Add the celeriac, potato, and a large pinch of the chopped parsley (reserving some for garnish). Add the stock to cover. Simmer for 20-30 minutes until the vegetables are tender and can be pierced through easily with a knife. Taste and adjust seasoning with salt and white pepper to your liking.
Remove the pan from the heat and blend the soup with an immersion hand blender or in batches in your standing blender. Process until smooth.
Return soup to the stockpot if using a standing blender. Add fresh thyme. Stir in the crème fraîche or almond milk and stir to combine flavors. Heat gently for an additional 1-2 minutes. Taste and adjust seasoning for the final time. Do not bring to a boil with the addition of cream of the soup will break so resist the urge to walk away from the pot at this stage.
Serve in warmed soup bowls with a drizzle of truffle oil and additional chopped parsley and your favorite garnish.
Variation : Add crispy bacon or pancetta topping to garnish.
This recipe has been in my culinary repertoire for over two decades. It’s my absolute favorite! Loose the canned cranberry sauce- trust me on this one.
Just like everything Thanksgiving– it’s better the next day; especially smothered all over your leftover turkey sammy! There is quite a bit of sugar in the recipe because the natural flavor of cranberry is very, very tart so it’s ok to substitute with honey or your favorite sweetener.
Oh, sure to call your order in using discount code : “Chef Gigi” when ordering the wine from RiverStar Vineyards and secure 20% off you entire holiday purchase!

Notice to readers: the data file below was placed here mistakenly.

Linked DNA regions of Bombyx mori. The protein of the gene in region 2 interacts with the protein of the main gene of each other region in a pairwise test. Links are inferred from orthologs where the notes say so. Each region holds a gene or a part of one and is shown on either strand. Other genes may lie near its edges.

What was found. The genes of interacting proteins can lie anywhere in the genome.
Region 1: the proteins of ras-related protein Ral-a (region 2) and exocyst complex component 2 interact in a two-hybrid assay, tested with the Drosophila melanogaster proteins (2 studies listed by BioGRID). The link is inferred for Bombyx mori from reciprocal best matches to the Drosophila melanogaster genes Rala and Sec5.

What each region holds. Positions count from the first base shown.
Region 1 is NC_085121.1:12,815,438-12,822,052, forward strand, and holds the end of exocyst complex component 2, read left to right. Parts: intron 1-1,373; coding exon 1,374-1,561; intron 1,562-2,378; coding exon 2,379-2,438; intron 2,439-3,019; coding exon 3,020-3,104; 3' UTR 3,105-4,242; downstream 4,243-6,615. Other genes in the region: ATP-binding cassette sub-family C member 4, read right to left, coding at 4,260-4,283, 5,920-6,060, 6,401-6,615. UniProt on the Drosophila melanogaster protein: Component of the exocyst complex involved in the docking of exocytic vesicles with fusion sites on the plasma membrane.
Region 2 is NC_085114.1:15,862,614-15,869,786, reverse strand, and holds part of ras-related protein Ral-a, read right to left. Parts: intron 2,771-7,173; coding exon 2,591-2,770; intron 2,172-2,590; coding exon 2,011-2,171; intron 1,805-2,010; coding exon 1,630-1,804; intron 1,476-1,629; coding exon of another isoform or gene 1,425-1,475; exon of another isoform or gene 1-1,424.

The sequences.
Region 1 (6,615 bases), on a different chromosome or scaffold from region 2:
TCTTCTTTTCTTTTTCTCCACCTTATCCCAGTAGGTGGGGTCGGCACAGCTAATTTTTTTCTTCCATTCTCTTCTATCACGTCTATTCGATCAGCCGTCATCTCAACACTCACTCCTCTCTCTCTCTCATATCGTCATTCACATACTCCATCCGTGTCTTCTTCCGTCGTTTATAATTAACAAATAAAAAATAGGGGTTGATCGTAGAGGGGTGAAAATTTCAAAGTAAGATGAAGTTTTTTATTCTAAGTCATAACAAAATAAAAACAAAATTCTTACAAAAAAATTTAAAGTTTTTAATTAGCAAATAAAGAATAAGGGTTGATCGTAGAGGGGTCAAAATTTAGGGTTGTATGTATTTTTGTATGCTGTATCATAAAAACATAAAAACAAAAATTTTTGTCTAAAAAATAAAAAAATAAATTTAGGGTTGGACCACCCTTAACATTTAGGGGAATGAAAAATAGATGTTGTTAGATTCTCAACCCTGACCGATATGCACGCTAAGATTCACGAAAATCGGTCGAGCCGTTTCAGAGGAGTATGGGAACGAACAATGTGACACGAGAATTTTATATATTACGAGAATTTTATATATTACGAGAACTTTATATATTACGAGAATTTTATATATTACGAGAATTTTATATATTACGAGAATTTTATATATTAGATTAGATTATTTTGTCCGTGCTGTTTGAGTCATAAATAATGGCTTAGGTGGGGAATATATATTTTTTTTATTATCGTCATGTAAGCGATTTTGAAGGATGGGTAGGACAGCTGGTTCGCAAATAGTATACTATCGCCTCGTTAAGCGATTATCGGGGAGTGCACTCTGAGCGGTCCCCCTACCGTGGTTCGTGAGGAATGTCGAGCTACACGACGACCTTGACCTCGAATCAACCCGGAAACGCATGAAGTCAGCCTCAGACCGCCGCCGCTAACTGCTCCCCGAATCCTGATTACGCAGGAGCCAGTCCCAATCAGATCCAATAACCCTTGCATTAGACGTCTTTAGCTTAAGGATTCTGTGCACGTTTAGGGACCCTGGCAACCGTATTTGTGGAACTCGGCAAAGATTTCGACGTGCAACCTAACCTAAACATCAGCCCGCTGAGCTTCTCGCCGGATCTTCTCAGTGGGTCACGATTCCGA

2 pounds fresh or frozen whole cranberries
1 1/4 cups granulated sugar, or your choice of alternitive
3 tablespoons brown sugar, packed
3 Bosch pears, peeled, cored and chopped in large one inch chunks
In a medium high-sided saucepan, combine the cranberries, sugar, lemon zest, wine and spices including salt and pepper.
Bring to a boil over medium-high heat then reduce to a simmer. Cook until you begin to hear the cranberries begin to pop open. Add the pears cook an additional 8-10 minutes until the pears are soft but still holding shape. Once the cranberries pop the sauce will begin to thicken. Continue to cook until a knife will gently slide through the pears. Taste, and adjust seasoning.
Remove from heat, cool and store air tight in glass jars. Can be made up to a week in advance.
Makes a great hostess gift when packed in a fancy glass container with a fresh sprig of thyme and orange peel!
Early fall is one of my favorite times of the year, the weather is perfect, the leaves are changing, and squash is bountiful!
The beautiful and alluring, Cushaw Squash is a huge valued crop, because it is inexpensive and stores for about four months. They average about 10-20 pounds, grow to 12-18 inches in length, and can be 10 inches in width at the bulb, in total, more substantial than a newborn child! The flesh is light yellow, and the flavor is mildly sweet. It’s crookneck in shape, with a bent top, and it can be green, white, orange, or striped. You know the one. It caught your eye at the market.